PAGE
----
China's Commodity Futures On The Ascent

BMI View: Through launching a host of commodities futures contracts, Chinese authorities aim to empower domestic consumers with greater hedging tools and a larger say in the global pricing of major commodities . Despite fast development of the number of contracts and trading volumes, we do not believe China's futures markets pose any immediate threat to the giant benchmark exchanges in the US and the UK. In fact, the successful implementation of trading platforms in China is not without major roadblocks, as Chinese authorities maintain a tight grip on commodities production and pricing as well as on financial markets regulations.

In an effort to enhance China's pricing power in the commodities market, authorities have been making bold strides in the establishment of domestic-based commodities futures contracts in recent years. For decades, the London Metals Exchange (LME), Chicago Mercantile Exchange (CME), Chicago Board of Trade (CBOT) and the IntercontinentalExchange (ICE) have dominated commodities pricing. Yet, in recent years, none of these global heavyweights can claim the top three spots for the most-actively traded commodity futures contracts. Instead, China's three futures commodities exchanges, Dalian, Zhengzhou and Shanghai top the global leader board. In fact, the 326mn soybean meal contracts that changed hands on the Dalian Commodity Exchange (Dalian CE) in 2012 made it the world's most-active commodity future, far ahead of the 73mn corn contracts traded on the CBOT, according to the Washington-based Futures Industry Association ( see table at end of article).

China's futures contracts cover a wide range of commodities, including metals such as aluminium, zinc, copper and lead, as well as soybean, corn, wheat, sugar and cotton for agriculture. However the total number of contract is still limited compared with the hundreds of contracts operated by the large exchanges in the US and the UK. Recently, China extended the futures coverage for five commodities:

  • Zhengzhou Commodity Exchange (ZCE) launched trading of China's first steam coal futures on September 26.

  • China Securities Regulatory Commission (CSRC) approved in September futures contracts for eggs on the Dalian CE. This will be China's first livestock contract.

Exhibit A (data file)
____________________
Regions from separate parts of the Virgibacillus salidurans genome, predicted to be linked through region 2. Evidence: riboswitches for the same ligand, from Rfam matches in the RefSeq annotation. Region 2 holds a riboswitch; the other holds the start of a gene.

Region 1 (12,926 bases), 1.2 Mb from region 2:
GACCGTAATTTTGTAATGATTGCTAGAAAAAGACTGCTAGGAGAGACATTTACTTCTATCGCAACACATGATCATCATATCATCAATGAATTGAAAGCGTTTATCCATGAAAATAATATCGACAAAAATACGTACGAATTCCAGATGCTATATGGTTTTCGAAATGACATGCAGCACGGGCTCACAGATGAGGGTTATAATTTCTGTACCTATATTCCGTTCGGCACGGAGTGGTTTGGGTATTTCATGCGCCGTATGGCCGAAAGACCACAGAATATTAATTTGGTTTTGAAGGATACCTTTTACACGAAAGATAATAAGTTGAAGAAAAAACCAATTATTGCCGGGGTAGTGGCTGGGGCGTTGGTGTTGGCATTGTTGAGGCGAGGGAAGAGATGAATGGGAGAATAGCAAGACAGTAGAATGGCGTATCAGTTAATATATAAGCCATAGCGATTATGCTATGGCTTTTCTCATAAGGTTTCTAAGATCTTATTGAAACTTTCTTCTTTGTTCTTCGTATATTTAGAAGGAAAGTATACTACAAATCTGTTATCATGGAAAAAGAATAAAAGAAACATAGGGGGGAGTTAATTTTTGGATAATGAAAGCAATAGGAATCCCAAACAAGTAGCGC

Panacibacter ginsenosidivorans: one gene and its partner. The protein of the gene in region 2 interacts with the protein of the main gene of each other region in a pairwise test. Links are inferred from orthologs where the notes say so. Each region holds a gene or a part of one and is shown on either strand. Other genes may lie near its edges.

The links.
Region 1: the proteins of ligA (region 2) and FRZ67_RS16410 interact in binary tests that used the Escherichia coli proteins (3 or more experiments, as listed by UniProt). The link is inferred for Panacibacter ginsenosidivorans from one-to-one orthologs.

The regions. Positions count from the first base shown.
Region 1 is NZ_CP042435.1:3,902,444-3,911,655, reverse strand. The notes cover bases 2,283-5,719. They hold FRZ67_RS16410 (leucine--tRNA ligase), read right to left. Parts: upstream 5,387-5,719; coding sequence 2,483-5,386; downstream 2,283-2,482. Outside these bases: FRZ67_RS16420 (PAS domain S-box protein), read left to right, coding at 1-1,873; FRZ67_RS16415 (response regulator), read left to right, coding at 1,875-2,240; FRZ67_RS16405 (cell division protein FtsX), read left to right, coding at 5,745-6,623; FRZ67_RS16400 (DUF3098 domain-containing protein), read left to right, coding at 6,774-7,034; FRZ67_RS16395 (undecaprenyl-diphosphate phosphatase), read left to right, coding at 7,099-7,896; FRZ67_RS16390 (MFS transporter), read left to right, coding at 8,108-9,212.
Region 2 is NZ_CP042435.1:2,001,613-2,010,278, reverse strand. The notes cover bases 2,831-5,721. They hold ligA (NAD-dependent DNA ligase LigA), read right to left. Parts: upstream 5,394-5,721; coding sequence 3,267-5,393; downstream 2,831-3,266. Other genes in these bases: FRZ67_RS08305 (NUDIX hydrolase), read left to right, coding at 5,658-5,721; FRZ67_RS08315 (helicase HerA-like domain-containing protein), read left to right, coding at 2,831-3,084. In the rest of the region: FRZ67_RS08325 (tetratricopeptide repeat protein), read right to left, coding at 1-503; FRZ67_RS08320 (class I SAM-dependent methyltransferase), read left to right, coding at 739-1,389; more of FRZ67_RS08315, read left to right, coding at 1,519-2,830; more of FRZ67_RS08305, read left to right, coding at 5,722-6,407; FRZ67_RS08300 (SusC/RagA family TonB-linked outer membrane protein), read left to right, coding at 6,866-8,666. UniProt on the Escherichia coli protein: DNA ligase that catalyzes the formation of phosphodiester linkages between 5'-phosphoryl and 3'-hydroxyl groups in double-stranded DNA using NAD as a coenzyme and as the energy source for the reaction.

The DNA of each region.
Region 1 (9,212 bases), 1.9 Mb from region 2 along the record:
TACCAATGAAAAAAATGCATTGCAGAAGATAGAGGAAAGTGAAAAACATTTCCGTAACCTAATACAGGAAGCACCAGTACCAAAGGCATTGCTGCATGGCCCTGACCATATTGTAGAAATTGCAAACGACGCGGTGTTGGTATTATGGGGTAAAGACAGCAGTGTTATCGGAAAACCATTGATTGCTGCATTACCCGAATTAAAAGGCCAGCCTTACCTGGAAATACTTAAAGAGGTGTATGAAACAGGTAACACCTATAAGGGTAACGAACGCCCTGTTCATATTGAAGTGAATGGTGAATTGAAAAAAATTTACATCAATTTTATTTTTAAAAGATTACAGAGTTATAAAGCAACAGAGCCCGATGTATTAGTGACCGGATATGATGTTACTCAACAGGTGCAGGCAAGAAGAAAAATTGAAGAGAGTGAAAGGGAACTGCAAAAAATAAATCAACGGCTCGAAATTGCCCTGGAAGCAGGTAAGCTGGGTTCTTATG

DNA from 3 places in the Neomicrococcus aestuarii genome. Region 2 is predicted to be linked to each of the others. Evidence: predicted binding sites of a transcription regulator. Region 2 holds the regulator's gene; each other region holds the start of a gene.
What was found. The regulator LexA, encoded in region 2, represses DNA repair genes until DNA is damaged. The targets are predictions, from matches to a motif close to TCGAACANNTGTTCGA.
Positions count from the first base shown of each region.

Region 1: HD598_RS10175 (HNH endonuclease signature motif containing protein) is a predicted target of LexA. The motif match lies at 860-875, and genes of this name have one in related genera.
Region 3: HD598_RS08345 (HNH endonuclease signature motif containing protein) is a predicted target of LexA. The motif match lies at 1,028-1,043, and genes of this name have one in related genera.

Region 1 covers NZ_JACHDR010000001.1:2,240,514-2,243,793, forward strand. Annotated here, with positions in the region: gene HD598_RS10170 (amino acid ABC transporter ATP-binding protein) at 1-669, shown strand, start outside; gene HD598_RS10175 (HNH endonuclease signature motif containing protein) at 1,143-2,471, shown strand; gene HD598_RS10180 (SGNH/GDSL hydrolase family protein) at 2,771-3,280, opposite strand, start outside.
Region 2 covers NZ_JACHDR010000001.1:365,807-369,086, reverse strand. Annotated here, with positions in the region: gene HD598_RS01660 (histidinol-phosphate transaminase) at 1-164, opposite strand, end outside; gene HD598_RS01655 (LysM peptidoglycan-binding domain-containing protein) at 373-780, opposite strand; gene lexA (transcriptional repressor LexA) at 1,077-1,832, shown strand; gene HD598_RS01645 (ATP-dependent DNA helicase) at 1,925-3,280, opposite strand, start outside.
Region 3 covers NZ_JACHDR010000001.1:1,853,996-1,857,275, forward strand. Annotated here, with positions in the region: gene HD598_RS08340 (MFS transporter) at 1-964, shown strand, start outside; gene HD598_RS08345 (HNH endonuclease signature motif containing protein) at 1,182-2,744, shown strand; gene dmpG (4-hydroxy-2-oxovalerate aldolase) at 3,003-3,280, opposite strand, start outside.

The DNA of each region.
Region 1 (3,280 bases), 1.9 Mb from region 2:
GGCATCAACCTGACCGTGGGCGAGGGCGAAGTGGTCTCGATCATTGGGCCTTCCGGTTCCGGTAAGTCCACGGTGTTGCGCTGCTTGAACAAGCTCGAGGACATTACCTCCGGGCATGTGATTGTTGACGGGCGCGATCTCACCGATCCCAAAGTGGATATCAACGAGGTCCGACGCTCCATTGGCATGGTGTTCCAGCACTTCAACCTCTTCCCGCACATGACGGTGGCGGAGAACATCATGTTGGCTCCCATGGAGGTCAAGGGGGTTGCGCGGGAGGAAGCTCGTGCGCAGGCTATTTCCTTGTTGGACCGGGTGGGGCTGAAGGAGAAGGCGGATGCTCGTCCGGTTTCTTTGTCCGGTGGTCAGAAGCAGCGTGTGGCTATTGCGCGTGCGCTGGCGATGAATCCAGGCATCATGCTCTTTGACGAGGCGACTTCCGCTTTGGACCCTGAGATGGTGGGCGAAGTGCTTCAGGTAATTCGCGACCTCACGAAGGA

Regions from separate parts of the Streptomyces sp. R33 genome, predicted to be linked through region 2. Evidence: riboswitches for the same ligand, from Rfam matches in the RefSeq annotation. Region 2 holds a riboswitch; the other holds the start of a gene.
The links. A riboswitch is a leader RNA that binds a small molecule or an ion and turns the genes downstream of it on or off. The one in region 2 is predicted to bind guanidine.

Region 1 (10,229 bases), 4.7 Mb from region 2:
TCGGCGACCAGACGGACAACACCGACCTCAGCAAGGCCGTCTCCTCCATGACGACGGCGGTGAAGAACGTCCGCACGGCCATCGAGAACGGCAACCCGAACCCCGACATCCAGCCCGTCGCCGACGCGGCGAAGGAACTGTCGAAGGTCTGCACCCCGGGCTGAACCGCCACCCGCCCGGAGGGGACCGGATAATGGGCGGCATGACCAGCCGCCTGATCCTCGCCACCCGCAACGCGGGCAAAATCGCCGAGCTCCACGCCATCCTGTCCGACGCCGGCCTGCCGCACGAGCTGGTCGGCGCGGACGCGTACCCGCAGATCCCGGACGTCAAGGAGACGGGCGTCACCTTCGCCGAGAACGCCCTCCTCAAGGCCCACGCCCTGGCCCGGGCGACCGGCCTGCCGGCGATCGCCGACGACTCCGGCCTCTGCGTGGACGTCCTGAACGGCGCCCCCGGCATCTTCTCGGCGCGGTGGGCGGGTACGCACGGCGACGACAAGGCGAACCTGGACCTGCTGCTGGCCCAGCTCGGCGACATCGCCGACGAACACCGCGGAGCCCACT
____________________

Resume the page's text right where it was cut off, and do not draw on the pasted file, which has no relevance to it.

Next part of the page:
• Shanghai Futures Exchange (SHFE) started trading futures contracts for road-paving material bitumen on October 9.

  • China's first iron ore futures contract debuted on the Dalian CE on October 18.

  • CSRC approved futures contracts for short-grain rice (Japonica rice) and late Indica rice on October 18 on the ZCE.

Colossal Imports
Select Commodities - China Imports, 2012 (As % of global volume)

China's Commodity Futures On The Ascent

BMI View: Through launching a host of commodities futures contracts, Chinese authorities aim to empower domestic consumers with greater hedging tools and a larger say in the global pricing of major commodities . Despite fast development of the number of contracts and trading volumes, we do not believe China's futures markets pose any immediate threat to the giant benchmark exchanges in the US and the UK. In fact, the successful implementation of trading platforms in China is not without major roadblocks, as Chinese authorities maintain a tight grip on commodities production and pricing as well as on financial markets regulations.

In an effort to enhance China's pricing power in the commodities market, authorities have been making bold strides in the establishment of domestic-based commodities futures contracts in recent years. For decades, the London Metals Exchange (LME), Chicago Mercantile Exchange (CME), Chicago Board of Trade (CBOT) and the IntercontinentalExchange (ICE) have dominated commodities pricing. Yet, in recent years, none of these global heavyweights can claim the top three spots for the most-actively traded commodity futures contracts. Instead, China's three futures commodities exchanges, Dalian, Zhengzhou and Shanghai top the global leader board. In fact, the 326mn soybean meal contracts that changed hands on the Dalian Commodity Exchange (Dalian CE) in 2012 made it the world's most-active commodity future, far ahead of the 73mn corn contracts traded on the CBOT, according to the Washington-based Futures Industry Association ( see table at end of article).

China's futures contracts cover a wide range of commodities, including metals such as aluminium, zinc, copper and lead, as well as soybean, corn, wheat, sugar and cotton for agriculture. However the total number of contract is still limited compared with the hundreds of contracts operated by the large exchanges in the US and the UK. Recently, China extended the futures coverage for five commodities:

  • Zhengzhou Commodity Exchange (ZCE) launched trading of China's first steam coal futures on September 26.